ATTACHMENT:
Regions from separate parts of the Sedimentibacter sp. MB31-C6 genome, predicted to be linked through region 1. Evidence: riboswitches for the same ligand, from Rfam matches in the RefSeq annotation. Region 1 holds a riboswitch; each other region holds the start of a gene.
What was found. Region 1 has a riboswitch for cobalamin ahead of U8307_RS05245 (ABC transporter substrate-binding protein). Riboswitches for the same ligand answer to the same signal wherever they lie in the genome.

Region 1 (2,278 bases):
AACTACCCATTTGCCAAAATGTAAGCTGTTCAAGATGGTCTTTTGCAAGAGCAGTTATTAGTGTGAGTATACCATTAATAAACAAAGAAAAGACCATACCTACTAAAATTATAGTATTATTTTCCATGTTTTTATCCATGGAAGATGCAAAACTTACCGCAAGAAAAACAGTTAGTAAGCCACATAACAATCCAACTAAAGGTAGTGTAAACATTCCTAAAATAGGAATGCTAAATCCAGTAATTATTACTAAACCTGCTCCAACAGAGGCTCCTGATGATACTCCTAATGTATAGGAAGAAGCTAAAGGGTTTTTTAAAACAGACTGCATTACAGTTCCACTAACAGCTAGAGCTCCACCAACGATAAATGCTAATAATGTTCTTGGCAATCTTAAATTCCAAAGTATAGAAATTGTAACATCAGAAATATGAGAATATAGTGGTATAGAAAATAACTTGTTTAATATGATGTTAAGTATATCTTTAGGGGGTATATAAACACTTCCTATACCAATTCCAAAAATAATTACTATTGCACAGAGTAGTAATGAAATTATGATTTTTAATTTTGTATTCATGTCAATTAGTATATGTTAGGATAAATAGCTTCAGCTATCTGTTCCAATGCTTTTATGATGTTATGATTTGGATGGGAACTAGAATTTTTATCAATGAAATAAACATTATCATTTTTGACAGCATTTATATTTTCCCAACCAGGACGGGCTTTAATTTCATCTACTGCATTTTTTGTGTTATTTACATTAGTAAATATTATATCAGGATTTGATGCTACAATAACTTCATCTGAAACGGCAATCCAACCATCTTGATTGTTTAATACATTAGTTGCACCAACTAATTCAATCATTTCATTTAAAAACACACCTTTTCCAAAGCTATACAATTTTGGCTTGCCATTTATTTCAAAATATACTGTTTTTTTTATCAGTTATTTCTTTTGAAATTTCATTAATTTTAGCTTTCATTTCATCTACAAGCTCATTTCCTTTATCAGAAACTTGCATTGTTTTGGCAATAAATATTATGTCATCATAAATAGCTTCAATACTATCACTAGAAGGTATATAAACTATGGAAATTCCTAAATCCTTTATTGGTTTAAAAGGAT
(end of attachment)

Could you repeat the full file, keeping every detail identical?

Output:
Regions from separate parts of the Sedimentibacter sp. MB31-C6 genome, predicted to be linked through region 1. Evidence: riboswitches for the same ligand, from Rfam matches in the RefSeq annotation. Region 1 holds a riboswitch; each other region holds the start of a gene.
What was found. Region 1 has a riboswitch for cobalamin ahead of U8307_RS05245 (ABC transporter substrate-binding protein). Riboswitches for the same ligand answer to the same signal wherever they lie in the genome.

Region 1 (2,278 bases):
AACTACCCATTTGCCAAAATGTAAGCTGTTCAAGATGGTCTTTTGCAAGAGCAGTTATTAGTGTGAGTATACCATTAATAAACAAAGAAAAGACCATACCTACTAAAATTATAGTATTATTTTCCATGTTTTTATCCATGGAAGATGCAAAACTTACCGCAAGAAAAACAGTTAGTAAGCCACATAACAATCCAACTAAAGGTAGTGTAAACATTCCTAAAATAGGAATGCTAAATCCAGTAATTATTACTAAACCTGCTCCAACAGAGGCTCCTGATGATACTCCTAATGTATAGGAAGAAGCTAAAGGGTTTTTTAAAACAGACTGCATTACAGTTCCACTAACAGCTAGAGCTCCACCAACGATAAATGCTAATAATGTTCTTGGCAATCTTAAATTCCAAAGTATAGAAATTGTAACATCAGAAATATGAGAATATAGTGGTATAGAAAATAACTTGTTTAATATGATGTTAAGTATATCTTTAGGGGGTATATAAACACTTCCTATACCAATTCCAAAAATAATTACTATTGCACAGAGTAGTAATGAAATTATGATTTTTAATTTTGTATTCATGTCAATTAGTATATGTTAGGATAAATAGCTTCAGCTATCTGTTCCAATGCTTTTATGATGTTATGATTTGGATGGGAACTAGAATTTTTATCAATGAAATAAACATTATCATTTTTGACAGCATTTATATTTTCCCAACCAGGACGGGCTTTAATTTCATCTACTGCATTTTTTGTGTTATTTACATTAGTAAATATTATATCAGGATTTGATGCTACAATAACTTCATCTGAAACGGCAATCCAACCATCTTGATTGTTTAATACATTAGTTGCACCAACTAATTCAATCATTTCATTTAAAAACACACCTTTTCCAAAGCTATACAATTTTGGCTTGCCATTTATTTCAAAATATACTGTTTTTTTTATCAGTTATTTCTTTTGAAATTTCATTAATTTTAGCTTTCATTTCATCTACAAGCTCATTTCCTTTATCAGAAACTTGCATTGTTTTGGCAATAAATATTATGTCATCATAAATAGCTTCAATACTATCACTAGAAGGTATATAAACTATGGAAATTCCTAAATCCTTTATTGGTTTAAAAGGAT